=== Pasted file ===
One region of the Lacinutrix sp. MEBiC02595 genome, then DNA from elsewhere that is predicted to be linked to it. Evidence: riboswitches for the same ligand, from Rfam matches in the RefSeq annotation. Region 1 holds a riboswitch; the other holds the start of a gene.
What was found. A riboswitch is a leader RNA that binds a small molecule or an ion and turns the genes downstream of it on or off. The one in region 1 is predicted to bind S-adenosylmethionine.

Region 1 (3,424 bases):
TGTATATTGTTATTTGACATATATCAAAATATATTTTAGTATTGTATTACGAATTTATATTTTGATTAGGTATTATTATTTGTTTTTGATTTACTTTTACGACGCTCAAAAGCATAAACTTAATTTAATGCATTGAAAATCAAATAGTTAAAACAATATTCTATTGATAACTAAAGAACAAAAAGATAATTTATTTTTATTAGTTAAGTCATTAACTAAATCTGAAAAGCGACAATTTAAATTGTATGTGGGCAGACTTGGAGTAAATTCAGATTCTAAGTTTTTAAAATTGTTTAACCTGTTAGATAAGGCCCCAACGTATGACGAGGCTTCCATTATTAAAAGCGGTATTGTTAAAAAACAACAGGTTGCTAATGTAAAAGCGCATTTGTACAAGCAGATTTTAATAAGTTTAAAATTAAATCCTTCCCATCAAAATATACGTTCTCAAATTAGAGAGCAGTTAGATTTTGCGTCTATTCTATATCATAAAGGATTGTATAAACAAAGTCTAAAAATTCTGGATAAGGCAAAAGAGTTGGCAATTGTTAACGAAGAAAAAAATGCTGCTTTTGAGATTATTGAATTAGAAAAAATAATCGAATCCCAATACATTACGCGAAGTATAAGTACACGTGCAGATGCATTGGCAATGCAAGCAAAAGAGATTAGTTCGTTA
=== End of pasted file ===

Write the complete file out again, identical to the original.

One region of the Lacinutrix sp. MEBiC02595 genome, then DNA from elsewhere that is predicted to be linked to it. Evidence: riboswitches for the same ligand, from Rfam matches in the RefSeq annotation. Region 1 holds a riboswitch; the other holds the start of a gene.
What was found. A riboswitch is a leader RNA that binds a small molecule or an ion and turns the genes downstream of it on or off. The one in region 1 is predicted to bind S-adenosylmethionine.

Region 1 (3,424 bases):
TGTATATTGTTATTTGACATATATCAAAATATATTTTAGTATTGTATTACGAATTTATATTTTGATTAGGTATTATTATTTGTTTTTGATTTACTTTTACGACGCTCAAAAGCATAAACTTAATTTAATGCATTGAAAATCAAATAGTTAAAACAATATTCTATTGATAACTAAAGAACAAAAAGATAATTTATTTTTATTAGTTAAGTCATTAACTAAATCTGAAAAGCGACAATTTAAATTGTATGTGGGCAGACTTGGAGTAAATTCAGATTCTAAGTTTTTAAAATTGTTTAACCTGTTAGATAAGGCCCCAACGTATGACGAGGCTTCCATTATTAAAAGCGGTATTGTTAAAAAACAACAGGTTGCTAATGTAAAAGCGCATTTGTACAAGCAGATTTTAATAAGTTTAAAATTAAATCCTTCCCATCAAAATATACGTTCTCAAATTAGAGAGCAGTTAGATTTTGCGTCTATTCTATATCATAAAGGATTGTATAAACAAAGTCTAAAAATTCTGGATAAGGCAAAAGAGTTGGCAATTGTTAACGAAGAAAAAAATGCTGCTTTTGAGATTATTGAATTAGAAAAAATAATCGAATCCCAATACATTACGCGAAGTATAAGTACACGTGCAGATGCATTGGCAATGCAAGCAAAAGAGATTAGTTCGTTA